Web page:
BANGKOK (ILO News) – Child actors, schools, Governments and a number of NGOs across Southeast Asia are staging a variety of events on the 11th and 12th June to mark this year’s World Day Against Child Labour.
This year, World Day will focus on the plight of children working in the homes of others. Away from their families, often labouring long hours, with little or no pay, these children are routinely denied their right to attend school and are vulnerable to physical, emotional, psychological and sexual abuse at the hands of their employers.
The International Labour Organization, through its International Programme on the Elimination of Child Labour (IPEC), estimates there are 246 million child labourers worldwide – some as young as five. More than half of all child labourers – 127 million children – are under the age of 14 and live here in the Asia-Pacific Region. The vast majority of child domestic workers are girls. Many have been trafficked within countries and across borders. Arriving in the homes of others, in a different country, with limited or no understanding of the local language, these children are the most vulnerable to abuse.
One of the most common problems among children working in the households of others (and all working children) is lack of access to education.
In order to impress upon the heads of households that all children working in their homes must attend school, the slogan of this year’s World Day campaign in Thailand, Cambodia and other SE Asian countries is: For Every Child: Schoolwork Before Housework. Stop the Worst Forms of Child Domestic Labour.
In Thailand, these events are being supported by the Thai Rath Foundation, Kantana Group and the International Labour Organization. Also in attendance at the Bangkok events will be officials from the ILO Regional Office for Asia and the Pacific, including a Child Labour Specialist, and editor of the global report being issued on the same day, “Helping Hands or Shackled Lives: Understanding Child Domestic Labour and Responses To It”. The report will be available on the ILO Web site (embargoed until 00:01 GMT 11th June) but available for viewing (as of Noon , GMT, 9 June) at: www.ilo.org/childlabour
“For years we’ve known that child labourers have toiled behind closed doors. But the hidden abuses and extent of their suffering as well as the denial of a fundamental right to education is now being realized,” said Ms Panudda Boonpala, an ILO Child Labour Specialist and co-editor of the above report. “This report, combined with other recent research in Southeast Asia paints a depressing picture of the lives of child domestic workers, and underscores the urgent need for more action”.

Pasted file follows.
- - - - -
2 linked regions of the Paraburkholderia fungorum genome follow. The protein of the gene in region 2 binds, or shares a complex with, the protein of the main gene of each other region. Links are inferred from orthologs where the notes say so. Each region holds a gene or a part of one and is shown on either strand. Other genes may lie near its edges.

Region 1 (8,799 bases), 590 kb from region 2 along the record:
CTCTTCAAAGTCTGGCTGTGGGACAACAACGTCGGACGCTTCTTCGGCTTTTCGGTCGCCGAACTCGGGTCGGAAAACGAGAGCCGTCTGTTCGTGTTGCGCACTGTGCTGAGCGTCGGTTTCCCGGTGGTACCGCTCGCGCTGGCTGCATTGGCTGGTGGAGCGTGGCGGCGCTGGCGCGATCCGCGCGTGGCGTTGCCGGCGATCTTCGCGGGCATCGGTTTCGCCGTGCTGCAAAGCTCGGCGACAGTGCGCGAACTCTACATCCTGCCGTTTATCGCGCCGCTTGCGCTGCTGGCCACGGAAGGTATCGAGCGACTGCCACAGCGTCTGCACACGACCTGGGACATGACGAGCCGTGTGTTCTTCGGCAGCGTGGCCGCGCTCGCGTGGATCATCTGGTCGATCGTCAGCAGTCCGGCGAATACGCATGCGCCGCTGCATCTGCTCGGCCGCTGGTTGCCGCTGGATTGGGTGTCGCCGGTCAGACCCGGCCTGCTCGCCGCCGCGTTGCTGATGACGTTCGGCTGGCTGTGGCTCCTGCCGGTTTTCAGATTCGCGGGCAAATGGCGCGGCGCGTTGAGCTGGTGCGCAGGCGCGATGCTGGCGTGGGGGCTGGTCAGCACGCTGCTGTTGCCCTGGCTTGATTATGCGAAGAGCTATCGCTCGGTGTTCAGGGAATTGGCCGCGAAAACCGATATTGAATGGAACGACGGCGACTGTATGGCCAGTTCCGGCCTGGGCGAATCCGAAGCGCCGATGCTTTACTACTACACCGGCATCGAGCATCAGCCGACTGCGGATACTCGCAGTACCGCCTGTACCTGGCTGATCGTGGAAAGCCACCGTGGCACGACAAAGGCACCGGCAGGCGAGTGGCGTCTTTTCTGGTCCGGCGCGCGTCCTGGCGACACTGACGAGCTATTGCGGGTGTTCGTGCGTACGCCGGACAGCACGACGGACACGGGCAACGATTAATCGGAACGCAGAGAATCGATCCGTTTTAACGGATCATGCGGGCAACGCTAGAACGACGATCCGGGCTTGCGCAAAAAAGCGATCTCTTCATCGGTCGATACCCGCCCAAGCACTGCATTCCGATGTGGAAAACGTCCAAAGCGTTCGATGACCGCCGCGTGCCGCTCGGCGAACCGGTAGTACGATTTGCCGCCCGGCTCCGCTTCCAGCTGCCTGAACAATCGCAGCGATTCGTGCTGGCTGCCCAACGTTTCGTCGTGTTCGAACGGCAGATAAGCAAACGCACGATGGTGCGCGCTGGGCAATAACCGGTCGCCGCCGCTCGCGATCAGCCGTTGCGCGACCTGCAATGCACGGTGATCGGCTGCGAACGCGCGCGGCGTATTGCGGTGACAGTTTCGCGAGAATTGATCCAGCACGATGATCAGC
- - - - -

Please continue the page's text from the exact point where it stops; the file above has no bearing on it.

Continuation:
Full access to education, although not the only action necessary, is a step in the right direction to empower child domestic workers and help bring an end to the worst forms of child domestic labour.
Mr. Somboon Woraphong, Director and Secretary of the Thairath Foundation added: "Every child has the right to safety and protection. They are entitled to universal education."
In Cambodia, recently published preliminary findings of an ILO-IPEC supported survey in Phnom Penh estimate there are nearly 28,000 Child Domestic Workers (CDW) in the Cambodian capital. The survey, conducted by the National Institute of Statistics, Ministry of Planning, determined only a small minority of CDWs were able to attend school, most worked very long hours, and more than half worked seven days a week (70% for girls) with almost no rest time.
However, the problems associated with child labour and trafficking are being addressed at senior governmental levels as well as by trade unions and employers groups – the ILO’s tripartite stakeholders.
In 1999, ILO Member States, (including Thailand, Cambodia, Lao PDR, People’s Republic of China, Mongolia, Philippines, Indonesia and Viet Nam), unanimously approved Convention No.182 on the Worst Forms of Child Labour, agreeing to bring about an end to child labour, and to take immediate action to eliminate the worst forms of child labour. Last month, Thailand ratified another ILO Convention, No. 138, which lays down a minimum age for full-time employment, and specifies guidelines for the type of part-time work deemed acceptable for young people so as not to disrupt a child’s schooling, psychological, physical and emotional well-being.
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